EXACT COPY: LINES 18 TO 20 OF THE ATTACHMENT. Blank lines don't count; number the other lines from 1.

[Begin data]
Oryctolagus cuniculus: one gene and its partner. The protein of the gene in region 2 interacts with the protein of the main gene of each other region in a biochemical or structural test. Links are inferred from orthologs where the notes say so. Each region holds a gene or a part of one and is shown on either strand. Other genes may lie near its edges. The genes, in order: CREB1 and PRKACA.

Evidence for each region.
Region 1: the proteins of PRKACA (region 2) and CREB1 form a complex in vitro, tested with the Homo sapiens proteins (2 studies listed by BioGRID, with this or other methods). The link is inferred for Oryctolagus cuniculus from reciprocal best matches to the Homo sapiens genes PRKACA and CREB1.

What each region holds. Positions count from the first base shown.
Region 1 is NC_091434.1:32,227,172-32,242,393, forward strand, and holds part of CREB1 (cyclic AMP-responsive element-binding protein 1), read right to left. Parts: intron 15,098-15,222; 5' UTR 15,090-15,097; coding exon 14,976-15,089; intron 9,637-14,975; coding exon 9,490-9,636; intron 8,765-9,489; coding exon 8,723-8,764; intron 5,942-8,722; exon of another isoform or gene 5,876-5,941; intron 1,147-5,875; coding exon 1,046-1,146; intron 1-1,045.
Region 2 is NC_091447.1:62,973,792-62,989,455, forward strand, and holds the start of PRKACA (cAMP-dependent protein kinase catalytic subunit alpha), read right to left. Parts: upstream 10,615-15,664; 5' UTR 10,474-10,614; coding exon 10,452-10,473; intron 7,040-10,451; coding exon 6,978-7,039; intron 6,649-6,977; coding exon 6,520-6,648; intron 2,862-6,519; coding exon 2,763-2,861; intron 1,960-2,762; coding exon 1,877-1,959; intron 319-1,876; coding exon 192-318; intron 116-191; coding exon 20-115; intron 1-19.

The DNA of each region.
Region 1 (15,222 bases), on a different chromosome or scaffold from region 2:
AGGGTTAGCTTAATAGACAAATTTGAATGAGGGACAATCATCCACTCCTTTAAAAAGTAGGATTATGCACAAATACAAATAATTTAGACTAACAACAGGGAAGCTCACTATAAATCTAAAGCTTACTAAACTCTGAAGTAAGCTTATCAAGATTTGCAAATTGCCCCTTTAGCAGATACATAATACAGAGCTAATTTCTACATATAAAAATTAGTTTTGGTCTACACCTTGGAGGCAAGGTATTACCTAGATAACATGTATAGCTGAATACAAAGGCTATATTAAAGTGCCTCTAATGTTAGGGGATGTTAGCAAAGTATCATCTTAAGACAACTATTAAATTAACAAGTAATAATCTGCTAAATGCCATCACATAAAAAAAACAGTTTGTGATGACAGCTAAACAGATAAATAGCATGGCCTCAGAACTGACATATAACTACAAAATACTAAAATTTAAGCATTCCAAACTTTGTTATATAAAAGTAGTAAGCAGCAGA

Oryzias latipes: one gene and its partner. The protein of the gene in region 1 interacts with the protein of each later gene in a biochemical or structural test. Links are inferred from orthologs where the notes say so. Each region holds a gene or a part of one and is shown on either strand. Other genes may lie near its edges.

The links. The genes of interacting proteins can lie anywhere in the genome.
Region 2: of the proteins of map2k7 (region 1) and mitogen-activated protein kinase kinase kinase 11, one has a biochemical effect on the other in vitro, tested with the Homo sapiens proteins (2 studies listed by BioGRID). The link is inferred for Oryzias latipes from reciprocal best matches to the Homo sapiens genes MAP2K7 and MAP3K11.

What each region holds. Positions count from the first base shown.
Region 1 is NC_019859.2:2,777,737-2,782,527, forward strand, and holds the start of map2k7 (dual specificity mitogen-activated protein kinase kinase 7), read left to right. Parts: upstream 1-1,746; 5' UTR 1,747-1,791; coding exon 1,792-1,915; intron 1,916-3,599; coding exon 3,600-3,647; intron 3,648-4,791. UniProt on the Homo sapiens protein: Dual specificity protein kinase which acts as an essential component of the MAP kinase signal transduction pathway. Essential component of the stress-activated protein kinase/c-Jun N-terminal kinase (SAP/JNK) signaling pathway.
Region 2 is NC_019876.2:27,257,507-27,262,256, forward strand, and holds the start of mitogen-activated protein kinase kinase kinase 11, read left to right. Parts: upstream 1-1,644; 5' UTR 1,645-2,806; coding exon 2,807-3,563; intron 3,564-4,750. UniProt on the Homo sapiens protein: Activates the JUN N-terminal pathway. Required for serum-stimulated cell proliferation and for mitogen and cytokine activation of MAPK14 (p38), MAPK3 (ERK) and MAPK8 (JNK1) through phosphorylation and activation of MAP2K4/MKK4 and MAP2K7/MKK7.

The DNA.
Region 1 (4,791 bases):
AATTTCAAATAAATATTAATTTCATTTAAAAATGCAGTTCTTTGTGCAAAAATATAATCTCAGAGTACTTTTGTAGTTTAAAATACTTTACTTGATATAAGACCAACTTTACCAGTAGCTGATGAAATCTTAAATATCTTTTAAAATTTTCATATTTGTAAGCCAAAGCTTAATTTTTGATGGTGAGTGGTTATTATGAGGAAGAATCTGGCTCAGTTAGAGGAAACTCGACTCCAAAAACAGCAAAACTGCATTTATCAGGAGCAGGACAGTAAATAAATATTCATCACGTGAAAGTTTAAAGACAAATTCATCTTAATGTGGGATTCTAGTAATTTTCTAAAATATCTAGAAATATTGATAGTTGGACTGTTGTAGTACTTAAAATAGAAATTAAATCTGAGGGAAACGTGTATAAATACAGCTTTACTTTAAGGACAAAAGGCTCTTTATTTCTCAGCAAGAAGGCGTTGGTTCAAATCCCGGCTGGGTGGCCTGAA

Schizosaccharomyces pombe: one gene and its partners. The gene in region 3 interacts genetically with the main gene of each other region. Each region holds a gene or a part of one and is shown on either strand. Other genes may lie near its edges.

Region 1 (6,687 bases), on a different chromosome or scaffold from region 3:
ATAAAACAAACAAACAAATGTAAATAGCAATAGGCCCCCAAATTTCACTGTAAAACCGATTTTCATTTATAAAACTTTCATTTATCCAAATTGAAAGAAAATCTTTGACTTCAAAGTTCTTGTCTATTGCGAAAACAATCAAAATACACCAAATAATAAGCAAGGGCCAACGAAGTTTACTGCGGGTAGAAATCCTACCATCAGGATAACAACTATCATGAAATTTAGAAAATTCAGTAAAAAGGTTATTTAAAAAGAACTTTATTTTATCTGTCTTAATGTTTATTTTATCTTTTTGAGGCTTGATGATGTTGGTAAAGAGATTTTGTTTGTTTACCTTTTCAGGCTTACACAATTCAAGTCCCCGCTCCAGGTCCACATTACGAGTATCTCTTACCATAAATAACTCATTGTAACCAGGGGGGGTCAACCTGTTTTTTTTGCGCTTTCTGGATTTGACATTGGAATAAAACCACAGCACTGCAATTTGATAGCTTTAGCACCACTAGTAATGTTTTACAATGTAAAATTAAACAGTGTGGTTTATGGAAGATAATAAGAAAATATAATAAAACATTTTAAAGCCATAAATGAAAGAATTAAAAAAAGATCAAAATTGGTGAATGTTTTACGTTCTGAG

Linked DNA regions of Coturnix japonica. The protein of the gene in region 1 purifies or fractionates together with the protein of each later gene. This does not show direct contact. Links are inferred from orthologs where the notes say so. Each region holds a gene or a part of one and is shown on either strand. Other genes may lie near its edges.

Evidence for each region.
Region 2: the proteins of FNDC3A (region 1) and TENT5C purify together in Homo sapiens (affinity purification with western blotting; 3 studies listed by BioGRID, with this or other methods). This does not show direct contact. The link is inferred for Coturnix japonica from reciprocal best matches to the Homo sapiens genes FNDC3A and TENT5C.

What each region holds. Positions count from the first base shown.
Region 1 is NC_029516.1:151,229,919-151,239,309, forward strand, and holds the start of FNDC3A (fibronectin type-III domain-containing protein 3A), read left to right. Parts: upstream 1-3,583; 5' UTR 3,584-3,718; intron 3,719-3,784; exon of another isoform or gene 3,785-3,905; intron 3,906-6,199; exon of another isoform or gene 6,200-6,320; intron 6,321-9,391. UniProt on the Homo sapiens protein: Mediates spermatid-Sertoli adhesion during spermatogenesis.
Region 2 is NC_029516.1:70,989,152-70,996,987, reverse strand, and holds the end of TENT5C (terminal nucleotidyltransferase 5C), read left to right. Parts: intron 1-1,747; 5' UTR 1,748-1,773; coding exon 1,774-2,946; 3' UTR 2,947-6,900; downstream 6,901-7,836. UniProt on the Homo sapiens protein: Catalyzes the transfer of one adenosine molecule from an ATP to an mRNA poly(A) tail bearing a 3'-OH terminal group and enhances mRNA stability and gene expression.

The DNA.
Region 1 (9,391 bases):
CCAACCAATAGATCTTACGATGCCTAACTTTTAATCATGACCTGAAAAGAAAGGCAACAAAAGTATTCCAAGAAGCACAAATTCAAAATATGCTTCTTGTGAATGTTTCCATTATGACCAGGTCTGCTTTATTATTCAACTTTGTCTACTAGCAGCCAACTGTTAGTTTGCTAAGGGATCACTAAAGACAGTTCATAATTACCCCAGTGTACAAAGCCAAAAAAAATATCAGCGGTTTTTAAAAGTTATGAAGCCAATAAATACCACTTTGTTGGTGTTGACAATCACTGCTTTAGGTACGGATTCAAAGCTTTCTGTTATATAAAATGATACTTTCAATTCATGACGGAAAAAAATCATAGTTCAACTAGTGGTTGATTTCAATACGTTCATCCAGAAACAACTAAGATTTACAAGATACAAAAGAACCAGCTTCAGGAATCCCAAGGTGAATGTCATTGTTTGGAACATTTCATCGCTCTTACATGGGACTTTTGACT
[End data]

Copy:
AATTTCAAATAAATATTAATTTCATTTAAAAATGCAGTTCTTTGTGCAAAAATATAATCTCAGAGTACTTTTGTAGTTTAAAATACTTTACTTGATATAAGACCAACTTTACCAGTAGCTGATGAAATCTTAAATATCTTTTAAAATTTTCATATTTGTAAGCCAAAGCTTAATTTTTGATGGTGAGTGGTTATTATGAGGAAGAATCTGGCTCAGTTAGAGGAAACTCGACTCCAAAAACAGCAAAACTGCATTTATCAGGAGCAGGACAGTAAATAAATATTCATCACGTGAAAGTTTAAAGACAAATTCATCTTAATGTGGGATTCTAGTAATTTTCTAAAATATCTAGAAATATTGATAGTTGGACTGTTGTAGTACTTAAAATAGAAATTAAATCTGAGGGAAACGTGTATAAATACAGCTTTACTTTAAGGACAAAAGGCTCTTTATTTCTCAGCAAGAAGGCGTTGGTTCAAATCCCGGCTGGGTGGCCTGAA

Schizosaccharomyces pombe: one gene and its partners. The gene in region 3 interacts genetically with the main gene of each other region. Each region holds a gene or a part of one and is shown on either strand. Other genes may lie near its edges.

Region 1 (6,687 bases), on a different chromosome or scaffold from region 3: